In The Declining Significance of Race: Blacks and Changing American Institutions (1978) Wilson argues that the significance of race is waning, and that for African Americans, class is comparatively more important in determining their life chances. In The Truly Disadvantaged: The Inner City, the Underclass, and Public Policy (1987), Wilson was one of the first to enunciate at length the "spatial mismatch" theory for the development of a ghetto underclass. As industrial jobs disappeared in cities in the wake of global economic restructuring, and hence urban unemployment increased, women found it unwise to marry the fathers of their children since the fathers would not be breadwinners. In The Truly Disadvantaged Wilson also argued against Charles Murray's theory of welfare causing poverty.
In Wilson's most recent book, More Than Just Race: Being Black and Poor in the Inner City (2009), he directs his attention to the overall framing of pervasive, concentrated urban poverty of African Americans. He asks the question, "Why do poverty and unequal opportunity persist in the lives of so many African Americans?" In response, he traces the history and current state of powerful structural factors impacting African Americans, such as discrimination in laws, policies, hiring, housing, and education. Wilson also examines the interplay of structural factors and the attitudes and assumptions of African Americans, European Americans, and social science researchers. In identifying the dynamic influence of structural, economic, and cultural factors, he argues against either/or politicized views of poverty among African Americans that either focus blame solely on cultural factors or only on unjust structural factors. He tries "to demonstrate the importance of understanding not only the independent contributions of social structure and culture but also how they interact to shape different group outcomes that embody racial inequality." Wilson's goal is to "rethink the way we talk about addressing the problems of race and urban poverty in the public policy arena."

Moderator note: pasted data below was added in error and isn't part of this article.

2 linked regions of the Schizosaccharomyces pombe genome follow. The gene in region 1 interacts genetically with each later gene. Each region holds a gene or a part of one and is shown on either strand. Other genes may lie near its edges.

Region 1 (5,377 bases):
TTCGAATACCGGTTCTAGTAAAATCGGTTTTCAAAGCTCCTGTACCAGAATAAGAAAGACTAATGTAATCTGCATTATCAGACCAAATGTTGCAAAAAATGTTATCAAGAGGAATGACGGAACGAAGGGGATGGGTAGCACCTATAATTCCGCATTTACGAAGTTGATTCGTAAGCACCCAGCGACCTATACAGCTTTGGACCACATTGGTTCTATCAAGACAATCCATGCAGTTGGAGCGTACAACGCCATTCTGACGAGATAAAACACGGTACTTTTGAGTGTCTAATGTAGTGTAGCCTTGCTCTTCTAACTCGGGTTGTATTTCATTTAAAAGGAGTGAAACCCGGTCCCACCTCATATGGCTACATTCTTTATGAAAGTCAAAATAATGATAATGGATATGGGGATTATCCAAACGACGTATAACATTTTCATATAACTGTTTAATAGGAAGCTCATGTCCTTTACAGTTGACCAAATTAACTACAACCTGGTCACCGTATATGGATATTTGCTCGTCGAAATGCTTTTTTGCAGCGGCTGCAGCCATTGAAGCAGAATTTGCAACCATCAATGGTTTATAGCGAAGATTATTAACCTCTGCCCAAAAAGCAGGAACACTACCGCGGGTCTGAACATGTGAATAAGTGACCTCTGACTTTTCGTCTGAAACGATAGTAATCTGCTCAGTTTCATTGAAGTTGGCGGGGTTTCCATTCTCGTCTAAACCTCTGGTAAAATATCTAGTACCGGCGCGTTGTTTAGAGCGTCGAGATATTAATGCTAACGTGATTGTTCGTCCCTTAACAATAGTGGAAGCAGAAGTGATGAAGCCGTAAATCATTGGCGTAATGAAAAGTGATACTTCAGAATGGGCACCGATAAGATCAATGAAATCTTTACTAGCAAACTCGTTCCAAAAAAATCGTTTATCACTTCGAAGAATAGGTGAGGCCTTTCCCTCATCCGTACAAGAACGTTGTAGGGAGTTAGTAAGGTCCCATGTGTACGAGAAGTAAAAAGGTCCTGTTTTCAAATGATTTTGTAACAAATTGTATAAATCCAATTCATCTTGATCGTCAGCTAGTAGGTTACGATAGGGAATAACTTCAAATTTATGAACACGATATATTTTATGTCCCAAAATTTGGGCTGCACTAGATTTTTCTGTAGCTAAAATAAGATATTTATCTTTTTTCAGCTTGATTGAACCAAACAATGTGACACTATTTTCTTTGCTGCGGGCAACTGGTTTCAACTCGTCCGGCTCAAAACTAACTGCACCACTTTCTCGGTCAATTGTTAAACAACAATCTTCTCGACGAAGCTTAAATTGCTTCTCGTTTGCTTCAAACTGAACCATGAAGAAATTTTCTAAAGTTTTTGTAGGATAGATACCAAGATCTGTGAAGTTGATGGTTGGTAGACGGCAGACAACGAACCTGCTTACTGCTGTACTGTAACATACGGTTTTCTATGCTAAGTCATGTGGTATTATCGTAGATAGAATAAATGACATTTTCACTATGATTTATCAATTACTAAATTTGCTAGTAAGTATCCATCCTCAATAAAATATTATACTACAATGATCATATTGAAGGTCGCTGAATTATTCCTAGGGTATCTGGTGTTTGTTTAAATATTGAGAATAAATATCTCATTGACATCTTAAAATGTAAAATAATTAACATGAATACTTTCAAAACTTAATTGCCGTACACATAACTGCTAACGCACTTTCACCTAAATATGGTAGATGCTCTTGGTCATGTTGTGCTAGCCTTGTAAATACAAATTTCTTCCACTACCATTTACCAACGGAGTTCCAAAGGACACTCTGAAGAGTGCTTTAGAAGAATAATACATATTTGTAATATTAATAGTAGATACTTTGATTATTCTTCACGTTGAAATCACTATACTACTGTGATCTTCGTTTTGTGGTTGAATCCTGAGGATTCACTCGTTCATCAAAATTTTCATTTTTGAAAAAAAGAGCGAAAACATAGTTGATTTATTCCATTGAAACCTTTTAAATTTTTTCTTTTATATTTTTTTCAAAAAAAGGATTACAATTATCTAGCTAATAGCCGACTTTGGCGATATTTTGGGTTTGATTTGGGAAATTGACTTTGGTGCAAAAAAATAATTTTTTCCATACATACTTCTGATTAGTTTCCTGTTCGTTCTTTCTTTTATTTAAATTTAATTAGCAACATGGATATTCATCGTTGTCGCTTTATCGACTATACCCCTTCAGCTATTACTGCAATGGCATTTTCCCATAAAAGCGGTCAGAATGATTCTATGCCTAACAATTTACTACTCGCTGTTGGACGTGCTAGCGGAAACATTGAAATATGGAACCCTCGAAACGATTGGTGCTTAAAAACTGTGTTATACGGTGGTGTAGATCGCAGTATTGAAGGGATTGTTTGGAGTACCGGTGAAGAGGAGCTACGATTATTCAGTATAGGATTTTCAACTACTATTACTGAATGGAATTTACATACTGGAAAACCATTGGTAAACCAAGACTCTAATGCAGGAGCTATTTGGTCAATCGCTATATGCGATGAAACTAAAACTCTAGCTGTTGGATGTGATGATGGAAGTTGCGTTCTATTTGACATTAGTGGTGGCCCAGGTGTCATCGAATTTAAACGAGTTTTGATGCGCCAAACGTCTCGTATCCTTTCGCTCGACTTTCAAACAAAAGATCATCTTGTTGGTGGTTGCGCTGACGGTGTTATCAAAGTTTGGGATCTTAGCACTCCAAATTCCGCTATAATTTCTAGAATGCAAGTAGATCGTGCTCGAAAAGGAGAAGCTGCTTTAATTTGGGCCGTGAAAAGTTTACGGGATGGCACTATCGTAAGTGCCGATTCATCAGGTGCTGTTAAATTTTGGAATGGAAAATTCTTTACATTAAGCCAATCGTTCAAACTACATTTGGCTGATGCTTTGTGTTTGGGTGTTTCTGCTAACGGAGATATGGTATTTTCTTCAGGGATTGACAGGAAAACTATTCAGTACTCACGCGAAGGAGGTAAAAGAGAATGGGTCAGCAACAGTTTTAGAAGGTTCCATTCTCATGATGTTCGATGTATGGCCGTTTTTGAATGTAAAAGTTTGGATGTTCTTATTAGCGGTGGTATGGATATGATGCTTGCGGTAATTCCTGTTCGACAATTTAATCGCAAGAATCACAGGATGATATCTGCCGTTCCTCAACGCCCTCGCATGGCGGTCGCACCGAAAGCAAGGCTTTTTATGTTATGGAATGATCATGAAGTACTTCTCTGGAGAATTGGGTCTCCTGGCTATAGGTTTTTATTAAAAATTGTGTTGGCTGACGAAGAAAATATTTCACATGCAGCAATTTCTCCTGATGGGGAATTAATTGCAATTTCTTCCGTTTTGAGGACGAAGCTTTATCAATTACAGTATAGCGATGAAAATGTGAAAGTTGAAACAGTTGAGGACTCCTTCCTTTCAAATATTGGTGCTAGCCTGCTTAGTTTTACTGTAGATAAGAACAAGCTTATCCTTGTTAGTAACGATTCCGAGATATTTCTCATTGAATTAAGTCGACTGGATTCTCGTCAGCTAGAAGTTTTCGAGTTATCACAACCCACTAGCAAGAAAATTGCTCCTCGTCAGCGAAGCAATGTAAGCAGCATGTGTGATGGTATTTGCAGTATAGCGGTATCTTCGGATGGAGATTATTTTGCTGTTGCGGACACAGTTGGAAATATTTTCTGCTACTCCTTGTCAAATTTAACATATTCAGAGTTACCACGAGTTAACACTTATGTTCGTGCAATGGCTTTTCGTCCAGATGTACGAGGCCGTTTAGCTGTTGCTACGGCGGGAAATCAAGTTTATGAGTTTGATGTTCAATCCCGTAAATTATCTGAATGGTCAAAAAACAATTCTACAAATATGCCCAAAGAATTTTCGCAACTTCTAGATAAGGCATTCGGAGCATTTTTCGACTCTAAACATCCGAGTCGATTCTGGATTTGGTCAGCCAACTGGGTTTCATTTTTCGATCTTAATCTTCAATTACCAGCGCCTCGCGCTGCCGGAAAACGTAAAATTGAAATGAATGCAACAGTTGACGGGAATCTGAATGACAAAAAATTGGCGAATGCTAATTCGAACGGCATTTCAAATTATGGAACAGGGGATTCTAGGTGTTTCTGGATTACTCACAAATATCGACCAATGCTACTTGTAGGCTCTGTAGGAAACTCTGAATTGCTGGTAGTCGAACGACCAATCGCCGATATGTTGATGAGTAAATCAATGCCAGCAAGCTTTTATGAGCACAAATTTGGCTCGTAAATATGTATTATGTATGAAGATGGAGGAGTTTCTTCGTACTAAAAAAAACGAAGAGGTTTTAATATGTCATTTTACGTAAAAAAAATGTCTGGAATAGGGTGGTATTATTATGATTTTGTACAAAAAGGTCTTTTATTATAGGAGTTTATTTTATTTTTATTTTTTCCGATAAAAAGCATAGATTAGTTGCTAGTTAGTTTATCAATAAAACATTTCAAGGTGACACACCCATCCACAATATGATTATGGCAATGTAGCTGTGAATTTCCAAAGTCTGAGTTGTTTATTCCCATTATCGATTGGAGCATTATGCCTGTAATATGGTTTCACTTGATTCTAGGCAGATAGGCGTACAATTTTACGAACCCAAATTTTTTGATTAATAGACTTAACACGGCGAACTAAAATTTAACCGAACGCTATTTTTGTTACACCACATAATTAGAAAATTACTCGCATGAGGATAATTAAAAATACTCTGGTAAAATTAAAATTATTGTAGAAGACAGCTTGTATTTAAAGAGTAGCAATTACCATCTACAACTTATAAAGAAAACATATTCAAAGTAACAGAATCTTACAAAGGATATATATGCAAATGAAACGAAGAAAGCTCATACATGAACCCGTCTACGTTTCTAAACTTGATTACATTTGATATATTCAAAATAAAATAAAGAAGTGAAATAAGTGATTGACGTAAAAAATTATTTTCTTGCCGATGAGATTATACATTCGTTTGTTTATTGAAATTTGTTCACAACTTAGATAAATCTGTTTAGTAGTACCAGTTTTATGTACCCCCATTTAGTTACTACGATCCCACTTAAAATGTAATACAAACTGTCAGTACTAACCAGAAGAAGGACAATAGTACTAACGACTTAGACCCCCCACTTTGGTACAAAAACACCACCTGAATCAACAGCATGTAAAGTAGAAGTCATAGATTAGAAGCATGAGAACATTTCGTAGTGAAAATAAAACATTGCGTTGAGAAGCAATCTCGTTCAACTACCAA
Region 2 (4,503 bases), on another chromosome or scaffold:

Wilson's book When Work Disappears has been cited as an inspiration for the second season of the HBO show The Wire.
Beginning with The Declining Significance of Race, Wilson's work has attracted a great deal of controversy and criticism, see for example Willie's The Inclining Significance of Race.
In his book Still the Promised City? African-Americans and New Immigrants in Postindustrial New York, Roger Waldinger, a professor of Sociology at the University of California, Los Angeles, provides a critique of arguments advanced by Wilson in The Truly Disadvantaged. In particular, Waldinger challenges Wilson's argument that the labor market problems African Americans face today are largely due to deindustrialization and consequent skills mismatches. Waldinger argues that, on one hand, African Americans never were especially dependent on jobs in the manufacturing sector, so deindustrialization in itself has not had a major impact on African Americans, and that, on the other hand, the relative labor market success of poorly educated immigrants suggests that there is no absence of jobs for those with few skills in the post-industrial era (see Anthony Orum's review of the book). One limitation to the full credibility of Waldinger's study, however, is that it is based entirely on research in New York City and, therefore, its findings are difficult to generalize to cities such as Detroit, Baltimore, Philadelphia, Cleveland, and others where blacks were indeed concentrated in the manufacturing sector.